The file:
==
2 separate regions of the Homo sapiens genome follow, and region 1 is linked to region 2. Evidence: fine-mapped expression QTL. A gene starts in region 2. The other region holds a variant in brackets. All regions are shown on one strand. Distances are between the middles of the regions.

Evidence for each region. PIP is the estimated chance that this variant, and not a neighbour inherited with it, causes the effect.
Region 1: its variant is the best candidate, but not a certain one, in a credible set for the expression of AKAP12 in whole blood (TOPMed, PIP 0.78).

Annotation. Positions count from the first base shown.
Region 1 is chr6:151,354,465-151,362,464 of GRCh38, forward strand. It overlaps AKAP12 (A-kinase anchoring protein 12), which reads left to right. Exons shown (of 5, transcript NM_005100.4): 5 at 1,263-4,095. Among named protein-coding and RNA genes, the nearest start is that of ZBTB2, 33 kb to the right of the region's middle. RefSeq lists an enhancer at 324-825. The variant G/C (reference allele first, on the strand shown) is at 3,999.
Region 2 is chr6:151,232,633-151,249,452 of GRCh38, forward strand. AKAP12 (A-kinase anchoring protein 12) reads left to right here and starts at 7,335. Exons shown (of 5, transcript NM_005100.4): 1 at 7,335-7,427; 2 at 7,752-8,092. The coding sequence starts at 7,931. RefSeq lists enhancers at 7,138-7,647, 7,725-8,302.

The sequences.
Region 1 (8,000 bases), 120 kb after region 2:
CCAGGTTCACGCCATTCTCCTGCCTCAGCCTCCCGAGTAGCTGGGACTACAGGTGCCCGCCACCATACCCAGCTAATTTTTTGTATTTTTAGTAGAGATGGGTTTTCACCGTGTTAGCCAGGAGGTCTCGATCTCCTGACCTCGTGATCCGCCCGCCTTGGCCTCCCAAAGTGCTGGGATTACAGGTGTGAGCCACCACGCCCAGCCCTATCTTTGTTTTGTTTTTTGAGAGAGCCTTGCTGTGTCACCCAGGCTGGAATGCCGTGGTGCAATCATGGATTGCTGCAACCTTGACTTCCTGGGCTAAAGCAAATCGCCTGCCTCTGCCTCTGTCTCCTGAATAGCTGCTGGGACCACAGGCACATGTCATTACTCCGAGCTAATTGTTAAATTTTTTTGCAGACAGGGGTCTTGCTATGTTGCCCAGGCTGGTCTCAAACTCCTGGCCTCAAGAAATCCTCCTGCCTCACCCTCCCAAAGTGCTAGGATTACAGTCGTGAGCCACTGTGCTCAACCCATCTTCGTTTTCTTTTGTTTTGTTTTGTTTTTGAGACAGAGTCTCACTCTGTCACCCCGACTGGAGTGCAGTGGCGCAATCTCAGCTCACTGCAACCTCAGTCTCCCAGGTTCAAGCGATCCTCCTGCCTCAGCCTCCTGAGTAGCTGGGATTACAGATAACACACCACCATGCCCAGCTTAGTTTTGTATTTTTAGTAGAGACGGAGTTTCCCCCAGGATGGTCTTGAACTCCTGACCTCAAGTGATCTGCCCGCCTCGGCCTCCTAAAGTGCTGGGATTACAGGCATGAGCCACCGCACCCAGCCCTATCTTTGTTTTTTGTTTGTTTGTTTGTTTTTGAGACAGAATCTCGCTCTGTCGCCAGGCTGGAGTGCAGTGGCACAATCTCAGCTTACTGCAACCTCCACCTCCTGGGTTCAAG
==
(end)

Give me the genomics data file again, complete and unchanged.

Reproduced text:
2 separate regions of the Homo sapiens genome follow, and region 1 is linked to region 2. Evidence: fine-mapped expression QTL. A gene starts in region 2. The other region holds a variant in brackets. All regions are shown on one strand. Distances are between the middles of the regions.

Evidence for each region. PIP is the estimated chance that this variant, and not a neighbour inherited with it, causes the effect.
Region 1: its variant is the best candidate, but not a certain one, in a credible set for the expression of AKAP12 in whole blood (TOPMed, PIP 0.78).

Annotation. Positions count from the first base shown.
Region 1 is chr6:151,354,465-151,362,464 of GRCh38, forward strand. It overlaps AKAP12 (A-kinase anchoring protein 12), which reads left to right. Exons shown (of 5, transcript NM_005100.4): 5 at 1,263-4,095. Among named protein-coding and RNA genes, the nearest start is that of ZBTB2, 33 kb to the right of the region's middle. RefSeq lists an enhancer at 324-825. The variant G/C (reference allele first, on the strand shown) is at 3,999.
Region 2 is chr6:151,232,633-151,249,452 of GRCh38, forward strand. AKAP12 (A-kinase anchoring protein 12) reads left to right here and starts at 7,335. Exons shown (of 5, transcript NM_005100.4): 1 at 7,335-7,427; 2 at 7,752-8,092. The coding sequence starts at 7,931. RefSeq lists enhancers at 7,138-7,647, 7,725-8,302.

The sequences.
Region 1 (8,000 bases), 120 kb after region 2:
CCAGGTTCACGCCATTCTCCTGCCTCAGCCTCCCGAGTAGCTGGGACTACAGGTGCCCGCCACCATACCCAGCTAATTTTTTGTATTTTTAGTAGAGATGGGTTTTCACCGTGTTAGCCAGGAGGTCTCGATCTCCTGACCTCGTGATCCGCCCGCCTTGGCCTCCCAAAGTGCTGGGATTACAGGTGTGAGCCACCACGCCCAGCCCTATCTTTGTTTTGTTTTTTGAGAGAGCCTTGCTGTGTCACCCAGGCTGGAATGCCGTGGTGCAATCATGGATTGCTGCAACCTTGACTTCCTGGGCTAAAGCAAATCGCCTGCCTCTGCCTCTGTCTCCTGAATAGCTGCTGGGACCACAGGCACATGTCATTACTCCGAGCTAATTGTTAAATTTTTTTGCAGACAGGGGTCTTGCTATGTTGCCCAGGCTGGTCTCAAACTCCTGGCCTCAAGAAATCCTCCTGCCTCACCCTCCCAAAGTGCTAGGATTACAGTCGTGAGCCACTGTGCTCAACCCATCTTCGTTTTCTTTTGTTTTGTTTTGTTTTTGAGACAGAGTCTCACTCTGTCACCCCGACTGGAGTGCAGTGGCGCAATCTCAGCTCACTGCAACCTCAGTCTCCCAGGTTCAAGCGATCCTCCTGCCTCAGCCTCCTGAGTAGCTGGGATTACAGATAACACACCACCATGCCCAGCTTAGTTTTGTATTTTTAGTAGAGACGGAGTTTCCCCCAGGATGGTCTTGAACTCCTGACCTCAAGTGATCTGCCCGCCTCGGCCTCCTAAAGTGCTGGGATTACAGGCATGAGCCACCGCACCCAGCCCTATCTTTGTTTTTTGTTTGTTTGTTTGTTTTTGAGACAGAATCTCGCTCTGTCGCCAGGCTGGAGTGCAGTGGCACAATCTCAGCTTACTGCAACCTCCACCTCCTGGGTTCAAG